In other news, Sport Chalet also announced its fourth-quarter and year-end financial results.

For its fiscal year ended March 31, 2005, Sport Chalet’s sales increased 17.0 percent, from $264.2 million last year to $309.1 million this year. The retailer said the increase was the result of opening five new stores this year and three last year, as well as a same-store sales increase of 5.7 percent. Net income increased 32.9 percent from $4.6 million, or $0.66 per diluted share last year, to $6.2 million, or $0.88 per diluted share this year.

For the fourth quarter, sales increased 14.1 percent, from $69.4 million last year to $79.2 million this year — also attributable to the new store openings and a same-store sales increase of 4.4 percent. Its net income shot up 118.8 percent, from $330,000, or $0.05 per diluted share, to $722,000, or $0.10 per diluted share, this year.

Shares rose 20 cents to close at $16.50 on the Nasdaq.

Moody’s raises Brunswick’s long-term debt ratings
Moody’s Investors Service raised Brunswick Corp.’s (NYSE: BC) long-term debt ratings on July 8, citing the company’s improved credit quality and market position. Moody’s raised the company’s senior unsecured and secured debt to “Baa1,” three notches above junk status, from “Baa2.” Ratings upgrades can decrease a company’s borrowing costs. Moody’s said the outlook is stable.

Nautilus finalizes Pearl Izumi purchase
On July 8, Nautilus (NYSE: NLS) said that it has closed its previously announced acquisition of Pearl Izumi USA. The purchase price was $68.6 million plus $5.4 million of assumed debt. For more details on the sale, see SNEWS® story, June 20, 2005, “Nautilus calls Pearl Izumi acquisition ‘pure-play in fitness’.”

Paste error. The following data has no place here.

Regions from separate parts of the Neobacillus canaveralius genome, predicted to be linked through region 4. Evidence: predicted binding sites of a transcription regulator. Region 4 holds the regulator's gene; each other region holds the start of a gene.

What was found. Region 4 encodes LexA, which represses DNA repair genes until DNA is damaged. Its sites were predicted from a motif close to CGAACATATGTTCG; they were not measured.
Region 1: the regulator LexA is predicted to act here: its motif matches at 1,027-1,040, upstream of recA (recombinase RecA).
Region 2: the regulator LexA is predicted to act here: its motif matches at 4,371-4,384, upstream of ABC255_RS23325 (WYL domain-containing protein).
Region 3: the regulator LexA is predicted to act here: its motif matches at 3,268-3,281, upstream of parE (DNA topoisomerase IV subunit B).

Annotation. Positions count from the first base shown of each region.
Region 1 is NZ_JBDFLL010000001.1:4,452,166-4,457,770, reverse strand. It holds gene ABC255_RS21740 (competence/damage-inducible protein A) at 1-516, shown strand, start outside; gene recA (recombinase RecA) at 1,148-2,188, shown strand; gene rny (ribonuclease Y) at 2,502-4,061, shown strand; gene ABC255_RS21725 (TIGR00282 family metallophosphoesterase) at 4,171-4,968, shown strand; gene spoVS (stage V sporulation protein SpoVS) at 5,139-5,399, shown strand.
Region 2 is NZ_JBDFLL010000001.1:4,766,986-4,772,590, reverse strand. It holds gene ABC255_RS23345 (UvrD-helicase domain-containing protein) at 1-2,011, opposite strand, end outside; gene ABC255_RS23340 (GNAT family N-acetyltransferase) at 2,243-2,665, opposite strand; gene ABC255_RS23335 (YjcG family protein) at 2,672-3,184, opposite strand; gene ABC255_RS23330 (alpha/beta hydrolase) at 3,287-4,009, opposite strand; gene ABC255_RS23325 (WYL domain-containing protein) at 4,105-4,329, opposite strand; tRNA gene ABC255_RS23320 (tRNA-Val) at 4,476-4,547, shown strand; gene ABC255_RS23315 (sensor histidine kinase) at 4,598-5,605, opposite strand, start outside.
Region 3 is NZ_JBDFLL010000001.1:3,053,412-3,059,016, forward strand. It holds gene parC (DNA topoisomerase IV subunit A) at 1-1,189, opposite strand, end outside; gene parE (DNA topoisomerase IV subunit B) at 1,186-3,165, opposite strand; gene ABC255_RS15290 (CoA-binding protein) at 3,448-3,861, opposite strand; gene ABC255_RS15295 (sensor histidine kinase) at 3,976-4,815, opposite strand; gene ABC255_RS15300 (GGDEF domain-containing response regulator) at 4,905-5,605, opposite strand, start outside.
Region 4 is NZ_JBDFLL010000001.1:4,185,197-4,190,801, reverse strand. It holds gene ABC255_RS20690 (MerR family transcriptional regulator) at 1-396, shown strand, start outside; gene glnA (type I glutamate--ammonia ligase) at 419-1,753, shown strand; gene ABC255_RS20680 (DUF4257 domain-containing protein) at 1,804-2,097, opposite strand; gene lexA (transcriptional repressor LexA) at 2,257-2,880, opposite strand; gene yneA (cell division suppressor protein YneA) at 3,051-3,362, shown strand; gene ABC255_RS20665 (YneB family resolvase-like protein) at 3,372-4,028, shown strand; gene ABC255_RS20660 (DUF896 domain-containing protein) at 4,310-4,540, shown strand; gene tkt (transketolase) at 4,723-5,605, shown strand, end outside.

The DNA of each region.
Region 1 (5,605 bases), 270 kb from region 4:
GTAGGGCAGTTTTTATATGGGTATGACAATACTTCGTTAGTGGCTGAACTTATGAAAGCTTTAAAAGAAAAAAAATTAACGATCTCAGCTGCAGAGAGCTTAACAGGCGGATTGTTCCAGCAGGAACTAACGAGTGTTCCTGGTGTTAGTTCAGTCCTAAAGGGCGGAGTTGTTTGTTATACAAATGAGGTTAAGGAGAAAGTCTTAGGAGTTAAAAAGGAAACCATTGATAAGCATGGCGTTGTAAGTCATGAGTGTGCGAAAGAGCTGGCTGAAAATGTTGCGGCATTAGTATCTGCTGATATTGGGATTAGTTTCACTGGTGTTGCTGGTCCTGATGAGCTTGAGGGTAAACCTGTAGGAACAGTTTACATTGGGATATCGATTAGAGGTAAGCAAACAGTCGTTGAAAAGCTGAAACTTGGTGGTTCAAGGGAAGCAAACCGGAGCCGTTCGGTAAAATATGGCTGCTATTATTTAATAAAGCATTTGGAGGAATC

UK’s Fitness First looking to sell?
UNITED KINGDOM — London-based Fitness First might be priming itself for a GBP 800 million sale (USD $1.5 billion), according to articles in various U.K. news sources, including the Manchester Evening News. Reportedly, it has appointed UBS bankers to review the options of its 430-gym empire. Private equity owner Cinven paid GBP 400 million (USD $731 million) for it just two years ago.

U.K. news sources also said the deal would mark a windfall for deputy chairman Michael Balfour, who founded the business in 1993 with business partner Christopher Pearce. Fitness First started off as a single health club in Bournemouth and now has around 430 outlets in 15 countries, including seven in Scotland.

Profits are said to have almost doubled since it was taken off the stock exchange by Cinven in 2003. Cinven paid just over GBP 400 million (USD $731 million), including GBP 200 million (USD $365 million) of debt, but hopes it will fetch GBP 800 million (USD $1.5 billion) including debt if it goes ahead with a sale. A deal would also mark a windfall for other managers such as CEO Mike Metcalf.

Potential bidders may include American buyout firm Forstmann Little & Co, which bought California-based 24-Hour Fitness chain last month.

(Conversion of British pounds into U.S. dollars is for information only, is not necessarily relative to earnings, and is based on the currency rate as of June 28.)

Costco gets boost in June from Independence Day
Costco Wholesale (Nasdaq: COST) reported that same-store sales were up 9 percent in June, compared with a year ago, beating the consensus estimate of 7.6 percent. But the 9 percent figure is deceptive, as a shift in the timing of the Fourth of July holiday added 2 percent to 3 percent to the figure, Costco said in a press release. Net sales for the month ended July 3 were $5.22 billion, an increase of 12 percent over the same period a year ago. That figure also was affected favorably by the calendar shift, Costco said.

Wal-Mart cites big June gains, maintains July guidance
Wal-Mart Stores (NYSE:WMT) maintained its forecast for a 3 percent to 5 percent increase in July same-store sales at its U.S. stores. It said Hurricane Dennis spurred demand in the Southeast as customers stocked up for the storm. It also confirmed that its June sales rose 4.5 percent at U.S. stores open at least a year — its biggest monthly gain since May 2004.